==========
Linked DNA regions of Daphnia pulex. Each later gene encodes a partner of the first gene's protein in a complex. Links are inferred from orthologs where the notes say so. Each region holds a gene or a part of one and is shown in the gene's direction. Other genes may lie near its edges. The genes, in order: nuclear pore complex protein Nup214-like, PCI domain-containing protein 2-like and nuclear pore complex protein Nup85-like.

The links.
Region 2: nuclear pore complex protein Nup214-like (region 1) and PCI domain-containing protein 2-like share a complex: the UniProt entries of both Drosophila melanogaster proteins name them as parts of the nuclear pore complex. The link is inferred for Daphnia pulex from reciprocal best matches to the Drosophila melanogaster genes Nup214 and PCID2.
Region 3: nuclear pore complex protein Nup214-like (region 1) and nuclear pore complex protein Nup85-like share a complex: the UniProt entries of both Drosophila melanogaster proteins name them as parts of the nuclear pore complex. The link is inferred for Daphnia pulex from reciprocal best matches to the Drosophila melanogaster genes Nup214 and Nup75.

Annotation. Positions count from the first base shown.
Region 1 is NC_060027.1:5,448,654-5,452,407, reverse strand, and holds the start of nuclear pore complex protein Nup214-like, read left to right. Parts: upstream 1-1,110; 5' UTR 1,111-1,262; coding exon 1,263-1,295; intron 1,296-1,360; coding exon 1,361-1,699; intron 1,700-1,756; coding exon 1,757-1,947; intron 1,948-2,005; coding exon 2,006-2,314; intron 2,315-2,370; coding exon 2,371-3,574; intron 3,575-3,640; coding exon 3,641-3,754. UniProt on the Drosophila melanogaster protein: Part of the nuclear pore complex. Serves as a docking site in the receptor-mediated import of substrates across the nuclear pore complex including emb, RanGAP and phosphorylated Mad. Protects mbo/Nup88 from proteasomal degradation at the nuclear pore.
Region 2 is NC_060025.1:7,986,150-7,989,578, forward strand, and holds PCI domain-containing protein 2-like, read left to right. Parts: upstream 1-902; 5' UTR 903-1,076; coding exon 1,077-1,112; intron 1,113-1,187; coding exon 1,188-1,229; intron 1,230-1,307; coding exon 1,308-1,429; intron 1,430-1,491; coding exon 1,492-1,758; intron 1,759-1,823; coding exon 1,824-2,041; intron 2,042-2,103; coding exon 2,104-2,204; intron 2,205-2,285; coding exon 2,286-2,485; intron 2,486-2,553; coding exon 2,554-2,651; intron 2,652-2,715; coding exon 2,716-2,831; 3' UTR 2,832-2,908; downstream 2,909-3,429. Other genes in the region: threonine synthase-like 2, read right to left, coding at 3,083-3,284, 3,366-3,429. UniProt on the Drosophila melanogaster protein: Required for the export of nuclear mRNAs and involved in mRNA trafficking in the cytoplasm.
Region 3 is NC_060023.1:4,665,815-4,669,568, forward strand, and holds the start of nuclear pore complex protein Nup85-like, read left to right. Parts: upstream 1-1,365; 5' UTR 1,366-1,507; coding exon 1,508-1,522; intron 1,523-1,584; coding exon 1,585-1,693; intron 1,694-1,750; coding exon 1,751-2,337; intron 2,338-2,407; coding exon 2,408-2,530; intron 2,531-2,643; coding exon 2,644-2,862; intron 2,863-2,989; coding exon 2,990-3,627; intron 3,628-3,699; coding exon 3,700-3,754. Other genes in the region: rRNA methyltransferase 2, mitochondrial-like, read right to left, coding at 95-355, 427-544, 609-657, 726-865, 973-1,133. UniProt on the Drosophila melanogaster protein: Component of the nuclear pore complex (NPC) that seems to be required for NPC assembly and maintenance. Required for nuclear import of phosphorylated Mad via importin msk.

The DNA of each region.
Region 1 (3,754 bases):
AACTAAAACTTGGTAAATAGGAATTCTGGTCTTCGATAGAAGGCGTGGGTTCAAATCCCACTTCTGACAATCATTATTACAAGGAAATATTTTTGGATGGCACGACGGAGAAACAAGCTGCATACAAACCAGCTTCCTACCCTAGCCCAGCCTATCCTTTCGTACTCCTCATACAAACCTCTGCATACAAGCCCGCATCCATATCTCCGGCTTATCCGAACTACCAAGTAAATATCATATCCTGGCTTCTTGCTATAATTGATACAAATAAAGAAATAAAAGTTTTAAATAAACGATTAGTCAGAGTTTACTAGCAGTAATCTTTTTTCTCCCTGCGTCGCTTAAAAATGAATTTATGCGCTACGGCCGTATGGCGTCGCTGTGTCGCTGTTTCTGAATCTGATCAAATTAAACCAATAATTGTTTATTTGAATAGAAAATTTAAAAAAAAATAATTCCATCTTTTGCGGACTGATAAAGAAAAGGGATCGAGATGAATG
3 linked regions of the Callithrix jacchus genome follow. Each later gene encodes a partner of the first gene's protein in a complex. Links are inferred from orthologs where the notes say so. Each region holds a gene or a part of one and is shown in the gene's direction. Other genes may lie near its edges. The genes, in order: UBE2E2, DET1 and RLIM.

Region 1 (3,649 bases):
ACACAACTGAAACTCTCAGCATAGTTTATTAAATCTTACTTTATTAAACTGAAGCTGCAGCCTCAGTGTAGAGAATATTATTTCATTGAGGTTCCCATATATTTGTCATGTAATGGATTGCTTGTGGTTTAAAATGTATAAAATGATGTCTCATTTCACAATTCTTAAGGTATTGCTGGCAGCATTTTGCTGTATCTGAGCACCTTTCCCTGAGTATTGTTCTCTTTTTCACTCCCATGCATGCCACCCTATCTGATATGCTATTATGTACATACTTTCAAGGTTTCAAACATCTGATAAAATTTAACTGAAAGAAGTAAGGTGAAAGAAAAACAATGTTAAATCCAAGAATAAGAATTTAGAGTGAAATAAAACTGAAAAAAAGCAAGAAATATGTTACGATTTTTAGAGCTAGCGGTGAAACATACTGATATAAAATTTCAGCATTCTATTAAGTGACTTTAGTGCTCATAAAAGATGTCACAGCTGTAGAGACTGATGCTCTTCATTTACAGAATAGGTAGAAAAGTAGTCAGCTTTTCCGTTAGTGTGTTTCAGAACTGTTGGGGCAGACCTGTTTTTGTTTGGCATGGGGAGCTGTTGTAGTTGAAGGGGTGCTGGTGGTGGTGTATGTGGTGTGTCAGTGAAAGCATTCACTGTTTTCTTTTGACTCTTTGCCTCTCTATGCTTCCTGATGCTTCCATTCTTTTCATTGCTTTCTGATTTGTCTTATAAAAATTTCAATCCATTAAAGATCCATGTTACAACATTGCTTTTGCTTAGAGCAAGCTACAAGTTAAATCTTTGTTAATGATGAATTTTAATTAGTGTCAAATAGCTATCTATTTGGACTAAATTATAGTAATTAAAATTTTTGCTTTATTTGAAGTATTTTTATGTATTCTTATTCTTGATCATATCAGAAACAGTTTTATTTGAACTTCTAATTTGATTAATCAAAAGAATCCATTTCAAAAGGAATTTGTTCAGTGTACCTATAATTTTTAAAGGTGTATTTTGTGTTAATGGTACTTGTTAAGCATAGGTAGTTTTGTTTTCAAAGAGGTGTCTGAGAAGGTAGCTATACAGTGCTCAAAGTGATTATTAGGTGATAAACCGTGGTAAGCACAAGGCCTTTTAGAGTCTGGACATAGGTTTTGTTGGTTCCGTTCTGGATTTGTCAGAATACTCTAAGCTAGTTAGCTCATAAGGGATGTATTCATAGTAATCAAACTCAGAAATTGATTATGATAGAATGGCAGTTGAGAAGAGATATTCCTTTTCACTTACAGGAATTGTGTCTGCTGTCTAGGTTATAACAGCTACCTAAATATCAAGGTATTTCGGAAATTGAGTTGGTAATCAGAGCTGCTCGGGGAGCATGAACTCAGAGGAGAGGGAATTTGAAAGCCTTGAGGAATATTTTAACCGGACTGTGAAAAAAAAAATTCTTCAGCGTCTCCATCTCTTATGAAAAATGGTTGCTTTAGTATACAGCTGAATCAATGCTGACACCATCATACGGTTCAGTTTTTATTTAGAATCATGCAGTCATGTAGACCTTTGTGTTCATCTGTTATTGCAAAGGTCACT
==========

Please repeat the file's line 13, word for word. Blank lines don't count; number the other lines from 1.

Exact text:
Region 1 (3,649 bases):